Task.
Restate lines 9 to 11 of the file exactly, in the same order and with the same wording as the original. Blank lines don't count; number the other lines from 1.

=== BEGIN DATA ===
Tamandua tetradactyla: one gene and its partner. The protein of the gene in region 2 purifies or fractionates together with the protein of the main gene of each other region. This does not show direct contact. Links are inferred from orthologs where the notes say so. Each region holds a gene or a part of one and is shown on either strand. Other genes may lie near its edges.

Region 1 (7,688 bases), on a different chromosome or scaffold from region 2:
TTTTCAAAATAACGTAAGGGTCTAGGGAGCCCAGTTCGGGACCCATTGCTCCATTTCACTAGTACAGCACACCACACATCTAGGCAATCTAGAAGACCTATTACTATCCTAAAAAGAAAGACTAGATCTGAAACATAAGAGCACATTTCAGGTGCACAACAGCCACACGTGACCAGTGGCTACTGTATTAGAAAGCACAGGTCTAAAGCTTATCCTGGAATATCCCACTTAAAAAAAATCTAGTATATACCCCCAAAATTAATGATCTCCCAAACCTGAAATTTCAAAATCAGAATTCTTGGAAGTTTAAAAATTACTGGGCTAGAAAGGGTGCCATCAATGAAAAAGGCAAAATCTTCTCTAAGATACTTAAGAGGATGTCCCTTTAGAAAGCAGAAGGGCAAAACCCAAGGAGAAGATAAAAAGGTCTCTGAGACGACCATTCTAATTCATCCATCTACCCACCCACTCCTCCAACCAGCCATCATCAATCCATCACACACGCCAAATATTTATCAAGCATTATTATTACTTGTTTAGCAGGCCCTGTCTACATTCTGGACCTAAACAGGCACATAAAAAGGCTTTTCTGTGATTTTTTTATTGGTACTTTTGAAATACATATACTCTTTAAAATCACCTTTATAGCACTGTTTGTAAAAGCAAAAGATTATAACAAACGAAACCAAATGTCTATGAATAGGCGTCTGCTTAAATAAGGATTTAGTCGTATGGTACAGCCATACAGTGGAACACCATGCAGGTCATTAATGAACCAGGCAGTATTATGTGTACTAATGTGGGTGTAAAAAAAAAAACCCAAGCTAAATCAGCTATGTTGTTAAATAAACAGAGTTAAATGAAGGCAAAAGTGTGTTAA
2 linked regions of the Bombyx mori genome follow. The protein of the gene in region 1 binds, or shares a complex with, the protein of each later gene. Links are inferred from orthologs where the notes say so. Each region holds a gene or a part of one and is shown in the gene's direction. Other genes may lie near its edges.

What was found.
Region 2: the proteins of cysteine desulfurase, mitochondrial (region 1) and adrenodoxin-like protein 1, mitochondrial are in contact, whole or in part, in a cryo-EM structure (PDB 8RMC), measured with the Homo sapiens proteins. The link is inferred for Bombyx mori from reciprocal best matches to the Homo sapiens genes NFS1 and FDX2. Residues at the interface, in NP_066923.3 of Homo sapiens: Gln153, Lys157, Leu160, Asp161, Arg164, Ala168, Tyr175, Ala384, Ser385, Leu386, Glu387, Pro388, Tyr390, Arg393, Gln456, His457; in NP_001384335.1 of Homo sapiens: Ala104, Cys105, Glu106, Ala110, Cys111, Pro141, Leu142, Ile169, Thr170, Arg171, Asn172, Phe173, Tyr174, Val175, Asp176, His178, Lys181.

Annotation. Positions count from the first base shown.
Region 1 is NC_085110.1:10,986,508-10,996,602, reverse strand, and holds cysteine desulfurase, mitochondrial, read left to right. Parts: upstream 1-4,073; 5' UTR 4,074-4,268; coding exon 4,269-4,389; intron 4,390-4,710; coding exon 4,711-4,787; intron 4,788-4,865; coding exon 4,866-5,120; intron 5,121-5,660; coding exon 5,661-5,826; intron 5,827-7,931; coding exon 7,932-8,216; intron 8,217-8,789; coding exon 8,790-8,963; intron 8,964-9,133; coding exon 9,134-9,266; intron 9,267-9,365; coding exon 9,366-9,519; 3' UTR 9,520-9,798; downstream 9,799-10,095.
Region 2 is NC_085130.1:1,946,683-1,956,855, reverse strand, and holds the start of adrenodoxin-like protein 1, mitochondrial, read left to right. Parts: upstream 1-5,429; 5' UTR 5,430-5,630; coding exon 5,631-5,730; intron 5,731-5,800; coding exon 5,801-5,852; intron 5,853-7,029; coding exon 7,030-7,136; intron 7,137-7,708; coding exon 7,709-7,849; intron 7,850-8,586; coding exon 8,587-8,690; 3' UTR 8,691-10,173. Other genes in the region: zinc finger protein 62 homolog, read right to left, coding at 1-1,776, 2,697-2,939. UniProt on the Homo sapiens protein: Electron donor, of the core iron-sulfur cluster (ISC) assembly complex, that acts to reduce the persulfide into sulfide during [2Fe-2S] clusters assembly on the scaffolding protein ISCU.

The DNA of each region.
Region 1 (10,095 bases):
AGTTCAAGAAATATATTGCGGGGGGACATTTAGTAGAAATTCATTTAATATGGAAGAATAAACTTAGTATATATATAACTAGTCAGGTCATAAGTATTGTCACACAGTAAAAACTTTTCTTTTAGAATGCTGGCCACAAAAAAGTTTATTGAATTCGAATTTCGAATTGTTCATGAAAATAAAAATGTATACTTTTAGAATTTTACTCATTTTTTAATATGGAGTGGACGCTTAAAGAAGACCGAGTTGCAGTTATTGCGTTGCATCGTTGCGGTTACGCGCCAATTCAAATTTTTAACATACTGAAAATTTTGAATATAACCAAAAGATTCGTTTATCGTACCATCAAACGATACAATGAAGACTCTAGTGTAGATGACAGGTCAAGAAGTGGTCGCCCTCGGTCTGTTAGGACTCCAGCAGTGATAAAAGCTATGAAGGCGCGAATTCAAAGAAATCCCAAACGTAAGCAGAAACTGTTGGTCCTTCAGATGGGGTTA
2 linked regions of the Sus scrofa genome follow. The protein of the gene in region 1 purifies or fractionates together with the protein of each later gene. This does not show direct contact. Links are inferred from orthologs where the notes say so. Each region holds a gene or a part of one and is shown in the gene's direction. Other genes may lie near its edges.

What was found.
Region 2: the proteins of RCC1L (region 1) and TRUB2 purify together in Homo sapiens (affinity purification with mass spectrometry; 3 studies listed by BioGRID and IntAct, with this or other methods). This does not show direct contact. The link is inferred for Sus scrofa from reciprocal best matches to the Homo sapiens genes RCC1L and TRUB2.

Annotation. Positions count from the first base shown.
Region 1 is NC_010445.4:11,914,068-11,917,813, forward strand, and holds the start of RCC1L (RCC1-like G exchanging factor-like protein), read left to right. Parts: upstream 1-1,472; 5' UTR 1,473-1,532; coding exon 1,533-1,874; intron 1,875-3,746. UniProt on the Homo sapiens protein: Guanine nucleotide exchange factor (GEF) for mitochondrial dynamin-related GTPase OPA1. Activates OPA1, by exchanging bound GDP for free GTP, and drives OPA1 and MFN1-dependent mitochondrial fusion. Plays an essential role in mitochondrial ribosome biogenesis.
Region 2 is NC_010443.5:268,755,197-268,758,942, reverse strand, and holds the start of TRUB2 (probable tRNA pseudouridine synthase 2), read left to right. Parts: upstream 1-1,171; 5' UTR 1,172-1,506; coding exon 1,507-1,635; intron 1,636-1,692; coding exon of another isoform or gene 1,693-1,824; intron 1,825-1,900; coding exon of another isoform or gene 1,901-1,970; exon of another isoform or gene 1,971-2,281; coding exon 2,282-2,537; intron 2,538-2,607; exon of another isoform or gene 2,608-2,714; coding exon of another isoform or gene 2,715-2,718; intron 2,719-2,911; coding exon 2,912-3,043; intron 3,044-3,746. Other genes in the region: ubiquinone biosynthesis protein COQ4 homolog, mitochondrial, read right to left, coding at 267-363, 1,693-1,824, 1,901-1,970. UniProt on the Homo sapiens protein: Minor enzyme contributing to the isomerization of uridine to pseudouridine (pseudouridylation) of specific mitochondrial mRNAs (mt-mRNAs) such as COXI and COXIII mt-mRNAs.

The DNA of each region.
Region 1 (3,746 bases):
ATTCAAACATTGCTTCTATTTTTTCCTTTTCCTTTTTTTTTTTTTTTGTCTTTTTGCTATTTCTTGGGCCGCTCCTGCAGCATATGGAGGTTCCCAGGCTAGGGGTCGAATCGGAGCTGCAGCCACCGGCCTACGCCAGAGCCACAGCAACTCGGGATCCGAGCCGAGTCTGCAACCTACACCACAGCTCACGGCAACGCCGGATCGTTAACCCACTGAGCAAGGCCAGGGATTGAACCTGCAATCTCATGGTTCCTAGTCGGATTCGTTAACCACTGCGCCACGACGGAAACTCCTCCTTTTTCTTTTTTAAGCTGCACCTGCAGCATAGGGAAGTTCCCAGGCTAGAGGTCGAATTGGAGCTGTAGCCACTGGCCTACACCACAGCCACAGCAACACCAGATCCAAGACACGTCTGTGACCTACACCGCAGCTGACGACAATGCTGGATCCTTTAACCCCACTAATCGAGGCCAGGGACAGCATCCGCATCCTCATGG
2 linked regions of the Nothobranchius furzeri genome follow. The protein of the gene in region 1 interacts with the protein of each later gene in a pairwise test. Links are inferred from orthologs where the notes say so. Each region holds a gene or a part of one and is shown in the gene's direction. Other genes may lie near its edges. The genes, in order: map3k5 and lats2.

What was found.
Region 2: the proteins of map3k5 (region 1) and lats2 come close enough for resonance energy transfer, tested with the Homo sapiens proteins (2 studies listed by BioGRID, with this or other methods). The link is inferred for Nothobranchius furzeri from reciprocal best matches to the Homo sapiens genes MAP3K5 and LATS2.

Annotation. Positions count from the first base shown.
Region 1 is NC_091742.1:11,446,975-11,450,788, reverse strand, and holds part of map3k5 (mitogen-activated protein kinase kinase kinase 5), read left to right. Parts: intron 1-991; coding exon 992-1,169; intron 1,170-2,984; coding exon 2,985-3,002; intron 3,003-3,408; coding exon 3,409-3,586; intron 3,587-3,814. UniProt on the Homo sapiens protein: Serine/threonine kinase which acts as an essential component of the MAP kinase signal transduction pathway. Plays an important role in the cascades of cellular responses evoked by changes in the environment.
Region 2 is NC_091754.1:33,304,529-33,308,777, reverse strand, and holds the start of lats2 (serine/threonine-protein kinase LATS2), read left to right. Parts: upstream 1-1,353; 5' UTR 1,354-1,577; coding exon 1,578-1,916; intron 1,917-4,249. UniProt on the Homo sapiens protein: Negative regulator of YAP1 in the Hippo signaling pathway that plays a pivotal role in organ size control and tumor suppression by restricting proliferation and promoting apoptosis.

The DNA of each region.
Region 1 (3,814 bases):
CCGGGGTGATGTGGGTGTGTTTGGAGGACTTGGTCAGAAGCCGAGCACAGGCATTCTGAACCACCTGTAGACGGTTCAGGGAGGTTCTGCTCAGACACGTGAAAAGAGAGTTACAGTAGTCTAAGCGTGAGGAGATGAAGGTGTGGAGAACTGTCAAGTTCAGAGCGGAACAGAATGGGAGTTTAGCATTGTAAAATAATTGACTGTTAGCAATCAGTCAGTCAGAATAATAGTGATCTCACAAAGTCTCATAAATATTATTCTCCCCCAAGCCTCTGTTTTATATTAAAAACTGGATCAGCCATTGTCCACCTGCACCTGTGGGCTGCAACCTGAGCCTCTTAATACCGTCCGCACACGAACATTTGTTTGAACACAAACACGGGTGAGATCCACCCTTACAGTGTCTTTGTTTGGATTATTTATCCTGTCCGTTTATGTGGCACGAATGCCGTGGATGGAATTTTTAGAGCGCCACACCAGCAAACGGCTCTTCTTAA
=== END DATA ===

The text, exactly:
Region 2 is NC_085130.1:1,946,683-1,956,855, reverse strand, and holds the start of adrenodoxin-like protein 1, mitochondrial, read left to right. Parts: upstream 1-5,429; 5' UTR 5,430-5,630; coding exon 5,631-5,730; intron 5,731-5,800; coding exon 5,801-5,852; intron 5,853-7,029; coding exon 7,030-7,136; intron 7,137-7,708; coding exon 7,709-7,849; intron 7,850-8,586; coding exon 8,587-8,690; 3' UTR 8,691-10,173. Other genes in the region: zinc finger protein 62 homolog, read right to left, coding at 1-1,776, 2,697-2,939. UniProt on the Homo sapiens protein: Electron donor, of the core iron-sulfur cluster (ISC) assembly complex, that acts to reduce the persulfide into sulfide during [2Fe-2S] clusters assembly on the scaffolding protein ISCU.

The DNA of each region.
Region 1 (10,095 bases):